New wide area surveillance system in Kruger is another poaching deterrent
A new wide area surveillance system has been taken into use in the Kruger National Park. Known as the Postcode Meerkat, in recognition of funding for it coming from the People’s Postcode Lottery in the United Kingdom and which was secured by the Peace Parks Foundation (PPF), it is the first time technology of this type has been applied in a counter poaching role in a bushveld environment. This makes the system unique, said Tendani Tsedu of the Council for Scientific and Industrial Research (CSIR), a partner in the system. SANParks, the national conservation agency under whose aegis management of the Kruger National Park falls, is the third partner in the project. Postcode Meerkat comprises a suite of radar and electro-optic sensors that detect, classify, monitor and track humans moving in the park over a wide area. Additionally, the system has been designed to be mobile so it can be rapidly deployed to prevent poaching crisis zones from developing. Smart thinking in its development allows it to differentiate between humans and animals, while its application will guarantee early warning and rapid response capabilities. This will augment ranger reaction times, allow for better preparation and support proactive apprehension of suspected poachers, which could save lives both human and animal.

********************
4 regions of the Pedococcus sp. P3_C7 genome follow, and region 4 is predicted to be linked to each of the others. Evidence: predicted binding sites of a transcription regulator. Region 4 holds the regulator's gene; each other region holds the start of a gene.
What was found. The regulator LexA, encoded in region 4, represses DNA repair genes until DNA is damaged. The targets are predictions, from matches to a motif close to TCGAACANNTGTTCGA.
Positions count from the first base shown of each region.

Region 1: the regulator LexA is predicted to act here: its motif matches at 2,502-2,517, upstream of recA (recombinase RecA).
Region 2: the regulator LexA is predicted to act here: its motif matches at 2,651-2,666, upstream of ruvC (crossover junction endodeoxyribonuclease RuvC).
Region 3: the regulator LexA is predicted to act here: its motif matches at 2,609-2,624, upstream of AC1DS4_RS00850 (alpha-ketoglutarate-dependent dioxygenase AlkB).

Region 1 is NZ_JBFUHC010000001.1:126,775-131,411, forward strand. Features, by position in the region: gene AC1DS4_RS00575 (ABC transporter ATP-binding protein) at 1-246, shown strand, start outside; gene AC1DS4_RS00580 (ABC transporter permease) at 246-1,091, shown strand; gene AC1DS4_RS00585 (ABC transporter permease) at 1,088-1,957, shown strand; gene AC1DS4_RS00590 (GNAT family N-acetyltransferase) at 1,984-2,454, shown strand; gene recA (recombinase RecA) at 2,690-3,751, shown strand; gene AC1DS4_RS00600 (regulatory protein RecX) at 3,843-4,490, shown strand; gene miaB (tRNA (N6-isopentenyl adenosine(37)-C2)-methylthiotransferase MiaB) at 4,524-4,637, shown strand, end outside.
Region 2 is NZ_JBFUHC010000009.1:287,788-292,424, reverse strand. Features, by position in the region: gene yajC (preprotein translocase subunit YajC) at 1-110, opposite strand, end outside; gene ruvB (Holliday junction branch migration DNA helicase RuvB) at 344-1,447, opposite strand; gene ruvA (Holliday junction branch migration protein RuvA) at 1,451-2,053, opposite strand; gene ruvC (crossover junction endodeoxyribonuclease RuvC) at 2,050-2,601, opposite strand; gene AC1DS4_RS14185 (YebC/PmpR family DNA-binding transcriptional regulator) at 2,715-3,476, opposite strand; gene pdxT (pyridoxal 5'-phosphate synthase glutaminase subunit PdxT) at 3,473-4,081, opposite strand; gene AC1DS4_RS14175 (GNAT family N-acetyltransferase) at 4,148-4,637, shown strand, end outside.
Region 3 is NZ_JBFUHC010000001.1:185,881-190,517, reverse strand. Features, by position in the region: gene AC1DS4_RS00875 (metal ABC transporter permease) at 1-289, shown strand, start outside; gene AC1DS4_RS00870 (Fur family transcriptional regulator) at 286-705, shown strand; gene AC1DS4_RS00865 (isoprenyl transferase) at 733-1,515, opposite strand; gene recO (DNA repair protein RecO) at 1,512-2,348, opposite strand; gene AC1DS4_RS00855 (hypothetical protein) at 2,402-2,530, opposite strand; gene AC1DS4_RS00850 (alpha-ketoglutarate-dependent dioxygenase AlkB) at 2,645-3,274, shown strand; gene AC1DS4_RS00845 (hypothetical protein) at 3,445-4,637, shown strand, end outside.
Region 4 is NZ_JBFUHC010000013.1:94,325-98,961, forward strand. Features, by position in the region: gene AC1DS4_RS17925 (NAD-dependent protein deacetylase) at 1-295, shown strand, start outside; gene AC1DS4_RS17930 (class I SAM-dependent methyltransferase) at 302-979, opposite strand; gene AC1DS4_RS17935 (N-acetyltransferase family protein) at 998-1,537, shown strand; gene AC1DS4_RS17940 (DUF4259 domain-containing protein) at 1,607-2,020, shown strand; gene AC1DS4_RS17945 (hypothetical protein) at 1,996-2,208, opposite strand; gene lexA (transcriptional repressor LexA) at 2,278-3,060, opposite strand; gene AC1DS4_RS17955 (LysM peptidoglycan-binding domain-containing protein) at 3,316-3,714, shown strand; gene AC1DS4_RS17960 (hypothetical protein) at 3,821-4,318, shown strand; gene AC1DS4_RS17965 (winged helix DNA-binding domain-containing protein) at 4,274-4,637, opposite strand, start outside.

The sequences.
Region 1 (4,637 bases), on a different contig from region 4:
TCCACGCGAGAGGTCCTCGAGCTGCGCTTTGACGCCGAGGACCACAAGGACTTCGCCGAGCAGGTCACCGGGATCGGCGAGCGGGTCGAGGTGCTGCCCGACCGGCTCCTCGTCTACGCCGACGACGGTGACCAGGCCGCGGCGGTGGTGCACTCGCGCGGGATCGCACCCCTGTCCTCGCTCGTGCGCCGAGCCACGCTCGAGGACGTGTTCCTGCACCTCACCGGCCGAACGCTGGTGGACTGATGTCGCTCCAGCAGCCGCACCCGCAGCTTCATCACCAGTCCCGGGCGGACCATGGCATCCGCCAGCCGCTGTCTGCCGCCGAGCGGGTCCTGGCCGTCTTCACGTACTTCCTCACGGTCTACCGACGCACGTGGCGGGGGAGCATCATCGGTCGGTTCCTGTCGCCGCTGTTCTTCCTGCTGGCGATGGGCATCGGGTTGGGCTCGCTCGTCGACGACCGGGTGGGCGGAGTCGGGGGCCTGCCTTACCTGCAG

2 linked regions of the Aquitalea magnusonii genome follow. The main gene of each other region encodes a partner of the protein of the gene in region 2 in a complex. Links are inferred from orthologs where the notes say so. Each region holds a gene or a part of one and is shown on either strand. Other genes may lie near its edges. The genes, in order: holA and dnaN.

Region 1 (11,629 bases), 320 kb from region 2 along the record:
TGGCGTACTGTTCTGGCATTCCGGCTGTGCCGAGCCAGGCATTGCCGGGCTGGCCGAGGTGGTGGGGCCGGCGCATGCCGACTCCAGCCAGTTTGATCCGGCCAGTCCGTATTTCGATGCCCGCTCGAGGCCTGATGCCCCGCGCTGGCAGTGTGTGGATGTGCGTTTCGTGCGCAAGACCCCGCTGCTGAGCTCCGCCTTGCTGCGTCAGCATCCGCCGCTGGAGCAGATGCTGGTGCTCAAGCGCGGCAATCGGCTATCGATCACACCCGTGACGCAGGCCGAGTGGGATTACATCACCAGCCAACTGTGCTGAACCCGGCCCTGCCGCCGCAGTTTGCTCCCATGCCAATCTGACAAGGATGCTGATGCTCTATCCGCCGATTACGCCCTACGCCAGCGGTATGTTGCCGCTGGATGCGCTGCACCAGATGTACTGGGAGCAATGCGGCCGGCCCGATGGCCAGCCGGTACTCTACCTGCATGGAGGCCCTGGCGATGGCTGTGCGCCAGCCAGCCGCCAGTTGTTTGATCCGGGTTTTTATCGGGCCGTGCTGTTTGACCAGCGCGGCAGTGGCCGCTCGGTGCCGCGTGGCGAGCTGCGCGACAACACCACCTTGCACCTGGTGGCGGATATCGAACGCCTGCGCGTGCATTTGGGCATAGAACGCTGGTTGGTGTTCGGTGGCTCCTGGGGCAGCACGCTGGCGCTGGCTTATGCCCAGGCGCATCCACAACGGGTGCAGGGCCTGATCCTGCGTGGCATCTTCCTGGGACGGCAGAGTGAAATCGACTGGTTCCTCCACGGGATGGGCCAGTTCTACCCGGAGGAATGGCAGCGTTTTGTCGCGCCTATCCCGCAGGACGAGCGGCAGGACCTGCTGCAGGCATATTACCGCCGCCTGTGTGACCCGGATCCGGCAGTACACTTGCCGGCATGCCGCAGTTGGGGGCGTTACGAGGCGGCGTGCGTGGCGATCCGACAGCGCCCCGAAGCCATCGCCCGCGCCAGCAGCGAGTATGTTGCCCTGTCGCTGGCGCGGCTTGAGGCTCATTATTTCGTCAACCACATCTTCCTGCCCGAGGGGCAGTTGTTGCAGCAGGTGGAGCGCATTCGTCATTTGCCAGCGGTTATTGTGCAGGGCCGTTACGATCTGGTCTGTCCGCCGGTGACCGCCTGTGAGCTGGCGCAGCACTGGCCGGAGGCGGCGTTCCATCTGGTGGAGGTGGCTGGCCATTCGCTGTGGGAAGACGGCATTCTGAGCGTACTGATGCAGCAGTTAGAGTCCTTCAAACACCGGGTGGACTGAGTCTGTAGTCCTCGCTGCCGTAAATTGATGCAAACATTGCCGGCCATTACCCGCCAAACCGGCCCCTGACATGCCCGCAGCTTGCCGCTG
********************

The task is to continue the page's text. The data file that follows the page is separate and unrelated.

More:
Postcode Meerkat also has future potential to be used in a conservation role, for example to better understand animal behaviour. The system will significantly increase Kruger’s ability to protect rhino and other vulnerable species. It will enhance capacity to combat wildlife crime, along with other systems already in place, such as improved ranger skills and support, increased aerial and ground mobility, gate access control and zones with increased wildlife protection, Tsedu said. Apart from developing and manufacturing the system, the CSIR will also provide ongoing technical and administrative support to Kruger.